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Joan Barclay
Joan Barclay in Amateur Crook (1937) 6.jpg
Barclay in Amateur Crook (1937)
Mary Elizabeth Greear

(1914-08-31)August 31, 1914
DiedNovember 22, 2002(2002-11-22) (aged 88)
Resting placeForest Lawn Memorial Park, Glendale, California
Other namesGeraine Greear
Years active1927–1945
Spouse(s)George Sullivan
(m. 19??; died 19??)
Paul Fitzgerald
(m. 1943; div. 1944)

LeRoy D. Hillman
(m. 1945; div. 1967)

Joan Barclay (born Mary Elizabeth Greear; August 31, 1914 – November 22, 2002) was an American film actress of the 1930s and 1940s, starring mostly in B-movies and cliffhangers, with her career starting during the silent film era.


Early life and career

The daughter of Mr. and Mrs. P. H. Greear,[1] Barclay was born in Minneapolis, Minnesota.[2] A 1923 newspaper item reported that she was "a singer and player" whose bird imitations had been broadcast on radio.[1]

Her family moved to California when she was still a child due to her mother's wishing to escape the cold climate of the north. Moving to Hollywood to pursue acting, Barclay received her first role at the age of 12, which was credited with her billed as Geraine Greear, in the 1927 film The Gaucho, starring Douglas Fairbanks[3] and Lupe Vélez. It was her only silent film. In 1930, still billed as Geraine Greear, she had a minor role in King of Jazz. From 1932–35 she had thirteen uncredited film roles.[citation needed] She was the leading lady opposite Tom Tyler in the 1936 Western film Ridin' On.[4]

Career in B-movies

In 1936, Barclay's career changed for the better when she began starring in westerns opposite some of Hollywood's leading cowboy stars, including Tom Tyler, Hoot Gibson, and Tom Keene. Her first western starring role was opposite Tom Tyler in Ridin' On, followed by Feud of the West alongside Hoot Gibson, Glory Trail with Tom Keene, and Men of the Plains with Rex Bell, all in 1936. That year she received roles in other B-movies that were not westerns as well, including the 1936 crime drama Prison Shadows, which starred Lucille Lund and Edward J. Nugent, and the action/adventure film Phantom Patrol starring opposite Kermit Maynard.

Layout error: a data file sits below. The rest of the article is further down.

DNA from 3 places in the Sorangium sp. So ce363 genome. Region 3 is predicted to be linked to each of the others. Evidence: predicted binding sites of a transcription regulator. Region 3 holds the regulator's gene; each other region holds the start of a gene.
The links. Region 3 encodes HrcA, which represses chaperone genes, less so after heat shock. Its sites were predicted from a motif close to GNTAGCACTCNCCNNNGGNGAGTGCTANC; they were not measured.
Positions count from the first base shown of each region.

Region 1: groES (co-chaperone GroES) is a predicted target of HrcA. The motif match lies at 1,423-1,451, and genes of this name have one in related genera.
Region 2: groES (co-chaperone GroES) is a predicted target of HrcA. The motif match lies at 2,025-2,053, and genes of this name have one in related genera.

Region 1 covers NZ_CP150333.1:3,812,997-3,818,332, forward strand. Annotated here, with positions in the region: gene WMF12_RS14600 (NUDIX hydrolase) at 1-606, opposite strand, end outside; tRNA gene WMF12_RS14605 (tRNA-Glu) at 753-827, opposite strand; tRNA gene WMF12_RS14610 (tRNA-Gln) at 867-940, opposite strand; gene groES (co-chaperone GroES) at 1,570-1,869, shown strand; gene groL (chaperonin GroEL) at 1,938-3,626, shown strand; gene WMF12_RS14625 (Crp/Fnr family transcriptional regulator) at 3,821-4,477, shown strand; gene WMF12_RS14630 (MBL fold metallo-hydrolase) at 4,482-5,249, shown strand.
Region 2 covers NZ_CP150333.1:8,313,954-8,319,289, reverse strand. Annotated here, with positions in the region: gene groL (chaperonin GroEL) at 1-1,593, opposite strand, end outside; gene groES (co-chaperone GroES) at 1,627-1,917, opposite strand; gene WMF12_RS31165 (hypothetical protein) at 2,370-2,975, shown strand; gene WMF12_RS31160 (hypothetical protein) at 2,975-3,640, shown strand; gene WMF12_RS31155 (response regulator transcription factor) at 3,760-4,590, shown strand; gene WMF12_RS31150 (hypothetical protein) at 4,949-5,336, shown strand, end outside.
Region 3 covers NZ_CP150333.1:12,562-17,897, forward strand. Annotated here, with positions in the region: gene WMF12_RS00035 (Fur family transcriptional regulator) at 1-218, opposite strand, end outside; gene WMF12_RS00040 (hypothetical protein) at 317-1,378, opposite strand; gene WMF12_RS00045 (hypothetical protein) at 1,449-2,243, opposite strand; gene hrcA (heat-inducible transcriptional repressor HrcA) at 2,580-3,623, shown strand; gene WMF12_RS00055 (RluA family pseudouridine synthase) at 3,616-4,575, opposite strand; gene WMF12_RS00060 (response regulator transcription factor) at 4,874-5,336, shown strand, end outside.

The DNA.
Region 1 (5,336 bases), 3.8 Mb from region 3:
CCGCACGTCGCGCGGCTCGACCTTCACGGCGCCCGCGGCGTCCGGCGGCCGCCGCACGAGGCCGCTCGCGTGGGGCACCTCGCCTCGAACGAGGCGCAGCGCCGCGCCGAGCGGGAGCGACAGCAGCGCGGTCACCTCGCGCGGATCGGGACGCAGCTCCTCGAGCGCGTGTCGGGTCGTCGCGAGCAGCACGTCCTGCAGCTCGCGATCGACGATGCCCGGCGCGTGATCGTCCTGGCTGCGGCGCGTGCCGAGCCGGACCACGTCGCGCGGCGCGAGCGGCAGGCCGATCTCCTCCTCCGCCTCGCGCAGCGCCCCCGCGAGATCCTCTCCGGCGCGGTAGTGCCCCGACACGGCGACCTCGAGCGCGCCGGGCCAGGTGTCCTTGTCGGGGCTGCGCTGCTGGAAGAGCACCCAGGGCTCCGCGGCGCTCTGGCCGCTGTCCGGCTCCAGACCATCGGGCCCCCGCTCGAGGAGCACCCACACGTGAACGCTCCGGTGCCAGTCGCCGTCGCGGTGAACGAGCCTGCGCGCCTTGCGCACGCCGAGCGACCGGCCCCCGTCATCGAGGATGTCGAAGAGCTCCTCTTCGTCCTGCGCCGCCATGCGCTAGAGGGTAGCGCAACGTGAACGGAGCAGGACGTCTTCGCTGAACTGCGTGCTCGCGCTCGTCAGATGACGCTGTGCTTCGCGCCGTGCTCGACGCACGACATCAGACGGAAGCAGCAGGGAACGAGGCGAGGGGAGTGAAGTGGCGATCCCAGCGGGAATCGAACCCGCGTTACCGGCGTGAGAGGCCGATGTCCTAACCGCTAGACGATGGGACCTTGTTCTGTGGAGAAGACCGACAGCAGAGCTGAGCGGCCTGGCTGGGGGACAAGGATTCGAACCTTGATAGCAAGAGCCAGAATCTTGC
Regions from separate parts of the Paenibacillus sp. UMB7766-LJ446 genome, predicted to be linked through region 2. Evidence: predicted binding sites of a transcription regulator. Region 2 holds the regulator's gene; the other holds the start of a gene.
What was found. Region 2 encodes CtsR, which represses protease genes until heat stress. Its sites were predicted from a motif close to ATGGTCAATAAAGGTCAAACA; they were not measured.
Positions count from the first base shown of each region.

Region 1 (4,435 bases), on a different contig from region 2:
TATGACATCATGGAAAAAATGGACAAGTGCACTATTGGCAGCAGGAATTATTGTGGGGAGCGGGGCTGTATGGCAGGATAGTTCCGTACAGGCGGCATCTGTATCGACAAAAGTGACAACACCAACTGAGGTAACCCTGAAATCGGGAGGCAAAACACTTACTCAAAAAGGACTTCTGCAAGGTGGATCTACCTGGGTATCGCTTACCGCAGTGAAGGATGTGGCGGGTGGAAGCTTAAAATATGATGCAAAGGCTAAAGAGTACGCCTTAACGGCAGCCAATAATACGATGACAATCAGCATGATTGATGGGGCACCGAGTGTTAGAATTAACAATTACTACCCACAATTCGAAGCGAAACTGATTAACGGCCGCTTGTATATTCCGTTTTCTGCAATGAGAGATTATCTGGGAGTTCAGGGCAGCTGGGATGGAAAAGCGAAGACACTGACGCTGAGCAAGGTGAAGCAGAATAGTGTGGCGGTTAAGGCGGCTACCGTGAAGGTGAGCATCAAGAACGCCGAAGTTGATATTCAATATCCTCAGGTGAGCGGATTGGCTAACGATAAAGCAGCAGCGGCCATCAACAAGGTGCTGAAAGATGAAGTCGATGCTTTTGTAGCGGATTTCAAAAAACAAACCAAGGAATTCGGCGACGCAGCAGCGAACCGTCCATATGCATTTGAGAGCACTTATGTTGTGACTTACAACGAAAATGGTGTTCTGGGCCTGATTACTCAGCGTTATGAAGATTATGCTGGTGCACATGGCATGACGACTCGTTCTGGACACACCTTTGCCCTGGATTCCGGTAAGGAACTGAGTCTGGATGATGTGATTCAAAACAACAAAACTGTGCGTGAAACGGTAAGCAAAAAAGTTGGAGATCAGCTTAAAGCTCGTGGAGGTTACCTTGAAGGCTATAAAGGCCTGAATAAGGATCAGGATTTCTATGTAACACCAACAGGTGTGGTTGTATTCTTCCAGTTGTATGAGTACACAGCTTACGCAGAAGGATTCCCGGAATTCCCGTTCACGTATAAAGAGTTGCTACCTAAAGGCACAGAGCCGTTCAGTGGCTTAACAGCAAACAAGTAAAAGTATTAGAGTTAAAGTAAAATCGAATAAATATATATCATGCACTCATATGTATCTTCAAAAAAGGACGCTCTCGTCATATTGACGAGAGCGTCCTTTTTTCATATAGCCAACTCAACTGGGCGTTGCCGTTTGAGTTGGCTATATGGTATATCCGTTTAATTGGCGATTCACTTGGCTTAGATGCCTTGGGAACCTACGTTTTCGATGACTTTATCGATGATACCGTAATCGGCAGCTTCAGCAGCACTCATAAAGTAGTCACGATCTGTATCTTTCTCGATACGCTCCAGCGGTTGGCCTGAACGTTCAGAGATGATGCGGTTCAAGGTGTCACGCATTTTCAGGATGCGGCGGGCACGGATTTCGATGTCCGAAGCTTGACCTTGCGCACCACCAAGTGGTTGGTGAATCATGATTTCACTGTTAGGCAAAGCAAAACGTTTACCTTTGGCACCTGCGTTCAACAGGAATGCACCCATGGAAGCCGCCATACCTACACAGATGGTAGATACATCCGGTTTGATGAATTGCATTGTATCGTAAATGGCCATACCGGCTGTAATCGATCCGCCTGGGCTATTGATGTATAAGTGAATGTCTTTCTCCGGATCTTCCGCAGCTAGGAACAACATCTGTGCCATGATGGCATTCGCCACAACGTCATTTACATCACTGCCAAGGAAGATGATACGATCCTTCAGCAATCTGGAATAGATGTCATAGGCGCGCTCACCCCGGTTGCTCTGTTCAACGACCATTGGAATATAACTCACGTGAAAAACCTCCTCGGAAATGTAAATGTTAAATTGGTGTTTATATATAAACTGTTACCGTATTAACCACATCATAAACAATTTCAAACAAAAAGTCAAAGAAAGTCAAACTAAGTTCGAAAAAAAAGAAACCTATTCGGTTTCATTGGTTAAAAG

From early 1936 to 1939, Barclay had both starring and supporting roles in 35 films, almost all of which were B-movies, mainly westerns, serials, or cliffhangers. Most had her playing the role of the heroine opposite the film's hero. During the latter part of the 1930s she starred alongside such cowboy stars as Slim Whitaker, Tim McCoy, Ben Corbett, Tex Fletcher, Bob Baker and also rejoined Edward J. Nugent in the 1937 adventure film Island Captives.

Joan Barclay in Amateur Crook (1937)
Joan Barclay in Amateur Crook (1937)

Later years

By 1940, Barclay was working steadily, averaging better than six films per year. From 1940 to 1945 she appeared in thirty four films. However, by 1943 she had begun receiving more and more uncredited roles, a trend which would only increase with time. In 1944 she appeared in six films, four of which were uncredited. In 1945, she starred in the Charlie Chan mystery The Shanghai Cobra. It was her last film.[5]

Personal life

Barclay married three times, with two children by her second marriage, to Leroy Hillman,[citation needed] whom she wed on July 2, 1945, in Las Vegas.[6] Her last marriage was to George Sullivan, with whom she remained until his death. The couple eventually settled in Palm Desert, California.[citation needed]


Barclay died in Palm Desert, California, on November 22, 2002, aged 88.[2] She was buried in Forest Lawn Memorial Park, Glendale, California.[citation needed]

Selected filmography


  1. ^ a b "Songbird Trills by Radio". Star Tribune. Minnesota, Minneapolis. March 11, 1923. p. 85. Retrieved January 30, 2019 – via
  2. ^ a b Wilson, Scott (2016). Resting Places: The Burial Sites of More Than 14,000 Famous Persons, 3d ed. (2 volume set). McFarland. ISBN 9781476625997. Retrieved November 29, 2016.
  3. ^ Magers, Boyd; Fitzgerald, Michael G. (2004). Westerns Women: Interviews with 50 Leading Ladies of Movie and Television Westerns from the 1930s to the 1960s. McFarland. pp. 27–33. ISBN 9780786420285. Retrieved November 29, 2016.
  4. ^ "(film advertisement)". Big Spring Daily Herald. Texas, Big Spring. June 26, 1936. p. 15. Retrieved January 30, 2019 – via
  5. ^ "Joan Barclay". Rotten Tomatoes. Archived from the original on November 10, 2016. Retrieved February 22, 2022.
  6. ^ "Capitalist's Son Marries Film Actress". The Los Angeles Times. California, Los Angeles. July 4, 1945. p. 11. Retrieved January 30, 2019 – via

External links

This page was last edited on 22 February 2022, at 22:03
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